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Mobility, Taxation and Welfare

  • Bibi, Sami

    ()

    (Policy and Economic Poverty Network)

  • Duclos, Jean-Yves

    ()

    (Université Laval)

  • Araar, Abdelkrim

    ()

    (Université Laval)

Income mobility is often thought to equalize permanent incomes and thereby to improve social welfare. The welfare analysis of mobility often fails, however, to account for the cost of the variability of periodic incomes around permanent incomes. This paper assesses the net welfare benefit of mobility by assuming both a social aversion to inequality in permanent incomes and an individual aversion to variability in periodic incomes. The paper further investigates the combined (and comparative) impact of mobility and of the tax system (another presumed income equalizer) on the dynamics of income across time and on the inequality of income across individuals. Using panel data, we find that Canada's tax system limits significantly the redistributive impact of mobility while also lowering considerably the cost of income variability. The permanent income equalizing effect of taxes can reach up to 23 percent of mean income at the higher values of inequality aversion that we use. Globally, the net social welfare effect of both mobility and taxation is (almost always) positive and substantial, often amounting to around 30 percent of mean income. For all choices of parameter values, the tax effect exceeds by far the net effect of mobility on inequality and social welfare.

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Paper provided by Institute for the Study of Labor (IZA) in its series IZA Discussion Papers with number 5757.

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Length: 36 pages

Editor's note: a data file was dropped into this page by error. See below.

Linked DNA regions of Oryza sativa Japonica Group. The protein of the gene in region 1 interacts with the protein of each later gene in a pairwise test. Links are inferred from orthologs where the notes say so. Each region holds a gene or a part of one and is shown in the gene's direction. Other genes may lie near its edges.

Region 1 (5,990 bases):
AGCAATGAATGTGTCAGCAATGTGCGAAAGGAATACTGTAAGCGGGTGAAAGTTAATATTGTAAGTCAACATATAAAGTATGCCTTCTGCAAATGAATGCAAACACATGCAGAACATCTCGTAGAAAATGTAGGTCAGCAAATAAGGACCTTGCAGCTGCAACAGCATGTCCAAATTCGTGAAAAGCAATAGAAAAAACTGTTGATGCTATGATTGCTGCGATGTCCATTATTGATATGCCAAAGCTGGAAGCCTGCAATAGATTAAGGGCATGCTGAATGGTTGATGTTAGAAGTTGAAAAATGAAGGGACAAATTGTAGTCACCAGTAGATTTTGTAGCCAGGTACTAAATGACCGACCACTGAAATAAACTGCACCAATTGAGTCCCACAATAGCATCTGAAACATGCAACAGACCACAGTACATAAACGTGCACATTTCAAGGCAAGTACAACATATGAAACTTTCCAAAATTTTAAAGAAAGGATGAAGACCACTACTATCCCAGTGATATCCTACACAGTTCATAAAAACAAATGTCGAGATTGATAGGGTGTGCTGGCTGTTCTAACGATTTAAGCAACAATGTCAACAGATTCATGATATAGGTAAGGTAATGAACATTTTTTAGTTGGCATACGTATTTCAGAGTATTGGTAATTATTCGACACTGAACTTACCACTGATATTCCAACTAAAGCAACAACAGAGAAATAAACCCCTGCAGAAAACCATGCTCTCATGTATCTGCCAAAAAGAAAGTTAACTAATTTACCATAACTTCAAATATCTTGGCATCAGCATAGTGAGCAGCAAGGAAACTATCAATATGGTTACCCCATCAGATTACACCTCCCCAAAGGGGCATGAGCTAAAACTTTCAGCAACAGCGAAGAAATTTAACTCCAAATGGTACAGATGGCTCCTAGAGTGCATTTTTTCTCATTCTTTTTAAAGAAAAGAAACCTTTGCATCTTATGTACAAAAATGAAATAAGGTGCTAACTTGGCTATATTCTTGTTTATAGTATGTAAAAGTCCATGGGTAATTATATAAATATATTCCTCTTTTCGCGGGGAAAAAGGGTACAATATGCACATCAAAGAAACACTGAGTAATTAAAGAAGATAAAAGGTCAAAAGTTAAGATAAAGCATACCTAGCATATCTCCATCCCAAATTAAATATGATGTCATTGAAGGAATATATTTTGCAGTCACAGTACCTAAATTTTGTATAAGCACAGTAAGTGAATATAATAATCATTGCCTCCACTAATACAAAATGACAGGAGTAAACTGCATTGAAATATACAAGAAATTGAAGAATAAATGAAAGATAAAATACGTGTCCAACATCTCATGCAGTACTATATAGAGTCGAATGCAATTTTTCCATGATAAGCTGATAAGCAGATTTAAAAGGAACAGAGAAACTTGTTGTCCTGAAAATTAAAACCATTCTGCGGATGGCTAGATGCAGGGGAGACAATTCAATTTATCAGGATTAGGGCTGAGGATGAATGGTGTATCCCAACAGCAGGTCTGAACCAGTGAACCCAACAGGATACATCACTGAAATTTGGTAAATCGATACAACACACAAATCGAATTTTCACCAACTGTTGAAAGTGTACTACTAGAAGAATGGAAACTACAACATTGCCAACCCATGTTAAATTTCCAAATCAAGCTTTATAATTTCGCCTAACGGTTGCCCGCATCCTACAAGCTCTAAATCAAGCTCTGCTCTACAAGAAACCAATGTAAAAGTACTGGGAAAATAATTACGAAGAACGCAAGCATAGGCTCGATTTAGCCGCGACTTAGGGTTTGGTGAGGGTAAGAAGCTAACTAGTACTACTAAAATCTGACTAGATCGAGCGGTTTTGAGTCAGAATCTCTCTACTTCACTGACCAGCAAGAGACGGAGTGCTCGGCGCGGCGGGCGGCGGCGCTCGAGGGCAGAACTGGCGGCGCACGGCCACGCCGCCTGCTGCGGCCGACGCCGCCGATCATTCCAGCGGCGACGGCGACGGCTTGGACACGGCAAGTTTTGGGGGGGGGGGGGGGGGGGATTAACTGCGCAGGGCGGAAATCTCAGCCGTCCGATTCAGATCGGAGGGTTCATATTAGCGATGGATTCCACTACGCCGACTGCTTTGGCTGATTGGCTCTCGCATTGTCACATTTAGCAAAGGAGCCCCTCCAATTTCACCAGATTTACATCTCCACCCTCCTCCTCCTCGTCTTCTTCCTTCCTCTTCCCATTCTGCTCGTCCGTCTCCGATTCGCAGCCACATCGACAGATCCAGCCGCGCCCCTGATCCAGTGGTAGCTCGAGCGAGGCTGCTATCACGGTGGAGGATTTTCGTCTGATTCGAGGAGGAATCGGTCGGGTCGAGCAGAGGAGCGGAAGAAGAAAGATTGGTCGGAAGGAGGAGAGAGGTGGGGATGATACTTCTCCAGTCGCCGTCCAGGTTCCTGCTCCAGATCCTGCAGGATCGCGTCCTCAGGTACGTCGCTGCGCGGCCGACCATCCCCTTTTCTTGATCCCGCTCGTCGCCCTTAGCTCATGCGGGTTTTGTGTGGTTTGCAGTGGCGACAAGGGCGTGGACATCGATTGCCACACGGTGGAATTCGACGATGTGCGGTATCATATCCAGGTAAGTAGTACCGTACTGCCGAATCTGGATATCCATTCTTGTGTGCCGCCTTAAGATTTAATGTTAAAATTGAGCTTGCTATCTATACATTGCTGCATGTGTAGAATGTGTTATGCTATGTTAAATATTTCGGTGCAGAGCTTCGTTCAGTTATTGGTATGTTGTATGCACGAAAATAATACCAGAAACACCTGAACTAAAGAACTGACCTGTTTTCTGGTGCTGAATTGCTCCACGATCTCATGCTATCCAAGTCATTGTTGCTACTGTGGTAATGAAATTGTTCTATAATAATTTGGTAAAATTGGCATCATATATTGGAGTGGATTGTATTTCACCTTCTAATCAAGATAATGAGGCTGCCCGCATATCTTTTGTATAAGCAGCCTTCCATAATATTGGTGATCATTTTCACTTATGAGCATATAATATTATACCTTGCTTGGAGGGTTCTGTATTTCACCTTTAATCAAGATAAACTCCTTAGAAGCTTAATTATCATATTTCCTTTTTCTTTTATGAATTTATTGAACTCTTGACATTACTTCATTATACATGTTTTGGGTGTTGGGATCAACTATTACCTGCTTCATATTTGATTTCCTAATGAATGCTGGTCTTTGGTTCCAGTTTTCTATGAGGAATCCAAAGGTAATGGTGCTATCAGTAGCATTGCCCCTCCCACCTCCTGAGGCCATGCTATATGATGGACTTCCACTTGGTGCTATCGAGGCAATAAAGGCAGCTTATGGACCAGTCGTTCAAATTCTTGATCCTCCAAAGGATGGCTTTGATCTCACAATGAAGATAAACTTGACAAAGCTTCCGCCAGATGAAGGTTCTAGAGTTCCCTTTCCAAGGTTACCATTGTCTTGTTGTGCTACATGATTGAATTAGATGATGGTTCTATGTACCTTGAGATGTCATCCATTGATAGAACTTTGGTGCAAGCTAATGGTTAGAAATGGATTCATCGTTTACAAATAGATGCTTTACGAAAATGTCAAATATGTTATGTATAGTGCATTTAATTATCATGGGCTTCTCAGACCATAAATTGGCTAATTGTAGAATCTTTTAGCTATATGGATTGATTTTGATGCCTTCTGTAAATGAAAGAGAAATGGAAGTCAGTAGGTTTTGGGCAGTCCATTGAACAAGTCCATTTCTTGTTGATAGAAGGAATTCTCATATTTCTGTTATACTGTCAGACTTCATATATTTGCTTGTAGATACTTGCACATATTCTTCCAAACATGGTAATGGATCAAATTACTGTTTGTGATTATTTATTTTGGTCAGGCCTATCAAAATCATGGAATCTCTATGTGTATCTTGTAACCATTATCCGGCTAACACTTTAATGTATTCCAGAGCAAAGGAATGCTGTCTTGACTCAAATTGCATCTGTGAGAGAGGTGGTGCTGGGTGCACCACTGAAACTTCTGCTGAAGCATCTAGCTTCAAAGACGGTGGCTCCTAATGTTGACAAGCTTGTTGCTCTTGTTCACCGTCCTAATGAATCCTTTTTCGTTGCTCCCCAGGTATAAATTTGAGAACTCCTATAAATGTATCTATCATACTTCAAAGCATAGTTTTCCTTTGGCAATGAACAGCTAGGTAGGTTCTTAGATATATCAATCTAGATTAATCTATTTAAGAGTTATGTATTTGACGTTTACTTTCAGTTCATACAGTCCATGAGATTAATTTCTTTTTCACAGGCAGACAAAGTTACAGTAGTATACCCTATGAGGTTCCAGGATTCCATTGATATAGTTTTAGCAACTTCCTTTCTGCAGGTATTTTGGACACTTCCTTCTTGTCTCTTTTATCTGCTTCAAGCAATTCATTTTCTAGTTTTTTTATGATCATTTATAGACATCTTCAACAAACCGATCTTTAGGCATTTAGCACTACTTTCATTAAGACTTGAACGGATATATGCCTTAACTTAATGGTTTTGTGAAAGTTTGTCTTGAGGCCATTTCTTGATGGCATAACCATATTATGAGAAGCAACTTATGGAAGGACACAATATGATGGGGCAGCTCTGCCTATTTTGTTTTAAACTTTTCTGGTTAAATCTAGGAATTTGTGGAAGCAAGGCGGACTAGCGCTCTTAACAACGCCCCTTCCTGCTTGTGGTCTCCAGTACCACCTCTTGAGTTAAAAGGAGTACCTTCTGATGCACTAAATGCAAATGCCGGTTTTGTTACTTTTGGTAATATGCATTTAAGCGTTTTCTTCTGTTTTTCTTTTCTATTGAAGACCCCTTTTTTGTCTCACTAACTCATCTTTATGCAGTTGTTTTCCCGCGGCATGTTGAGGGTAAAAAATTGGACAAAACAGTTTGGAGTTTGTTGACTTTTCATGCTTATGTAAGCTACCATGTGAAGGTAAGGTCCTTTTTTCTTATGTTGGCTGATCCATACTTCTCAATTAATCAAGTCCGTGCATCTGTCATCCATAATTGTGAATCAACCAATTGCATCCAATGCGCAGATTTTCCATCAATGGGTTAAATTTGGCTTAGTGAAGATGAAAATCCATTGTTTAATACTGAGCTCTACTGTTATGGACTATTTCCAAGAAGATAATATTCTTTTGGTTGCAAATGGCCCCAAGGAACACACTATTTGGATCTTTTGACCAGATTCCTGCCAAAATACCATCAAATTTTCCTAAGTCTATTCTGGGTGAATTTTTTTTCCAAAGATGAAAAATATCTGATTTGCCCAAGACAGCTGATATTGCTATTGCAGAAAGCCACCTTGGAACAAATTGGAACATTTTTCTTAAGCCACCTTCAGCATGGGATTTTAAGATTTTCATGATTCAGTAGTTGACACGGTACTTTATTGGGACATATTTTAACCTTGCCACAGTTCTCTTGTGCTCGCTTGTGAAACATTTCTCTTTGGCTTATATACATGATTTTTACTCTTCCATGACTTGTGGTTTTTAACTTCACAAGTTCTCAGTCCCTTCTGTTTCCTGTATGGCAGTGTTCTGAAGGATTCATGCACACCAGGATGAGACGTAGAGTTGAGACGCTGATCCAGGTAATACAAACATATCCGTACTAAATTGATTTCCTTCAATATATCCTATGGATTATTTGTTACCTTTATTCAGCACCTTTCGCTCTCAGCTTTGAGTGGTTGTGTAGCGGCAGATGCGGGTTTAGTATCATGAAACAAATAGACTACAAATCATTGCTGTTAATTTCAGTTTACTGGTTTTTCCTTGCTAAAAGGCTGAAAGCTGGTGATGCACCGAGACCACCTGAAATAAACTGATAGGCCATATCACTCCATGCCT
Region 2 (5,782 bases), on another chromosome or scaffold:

Date of creation: Jun 2011
Date of revision:
Handle: RePEc:iza:izadps:dp5757
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  1. Jarvis, Sarah & Jenkins, Stephen P, 1998. "How Much Income Mobility Is There in Britain?," Economic Journal, Royal Economic Society, vol. 108(447), pages 428-43, March.
  2. Creedy, John & Wilhelm, Mark, 2002. "Income Mobility, Inequality and Social Welfare," Australian Economic Papers, Wiley Blackwell, vol. 41(2), pages 140-50, June.
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  4. Mark M. Trede, 1998. "The age profile of mobility measures: an application to earnings in West Germany," Journal of Applied Econometrics, John Wiley & Sons, Ltd., vol. 13(4), pages 397-409.
  5. Jakobsson, Ulf, 1976. "On the measurement of the degree of progression," Journal of Public Economics, Elsevier, vol. 5(1-2), pages 161-168.
  6. Fields, Gary S. & Ok, Efe A., 1996. "The Meaning and Measurement of Income Mobility," Journal of Economic Theory, Elsevier, vol. 71(2), pages 349-377, November.
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  8. Roland Benabou & Efe A. Ok, 2001. "Mobility as Progressivity: Ranking Income Processes According to Equality of Opportunity," NBER Working Papers 8431, National Bureau of Economic Research, Inc.
  9. N. Anders Klevmarken, 2004. "On The Wealth Dynamics Of Swedish Families, 1984-98," Review of Income and Wealth, International Association for Research in Income and Wealth, vol. 50(4), pages 469-491, December.
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  14. Rolf Aaberge & Magne Mogstad, 2009. "On the Measurement of Long-Term Income Inequality and Income Mobility," ICER Working Papers 09-2009, ICER - International Centre for Economic Research.
  15. Salas, Rafael & Rabadan, Isabel, 1998. "Lifetime and Vertical Intertemporal Inequality, Income Smoothing, and Redistribution: A Social Welfare Approach," Review of Income and Wealth, International Association for Research in Income and Wealth, vol. 44(1), pages 63-79, March.
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  17. Paul Makdissi & Quentin Wodon, 2003. "Risk-adjusted measures of wage inequality and safety nets," Economics Bulletin, AccessEcon, vol. 9(1), pages 1-10.
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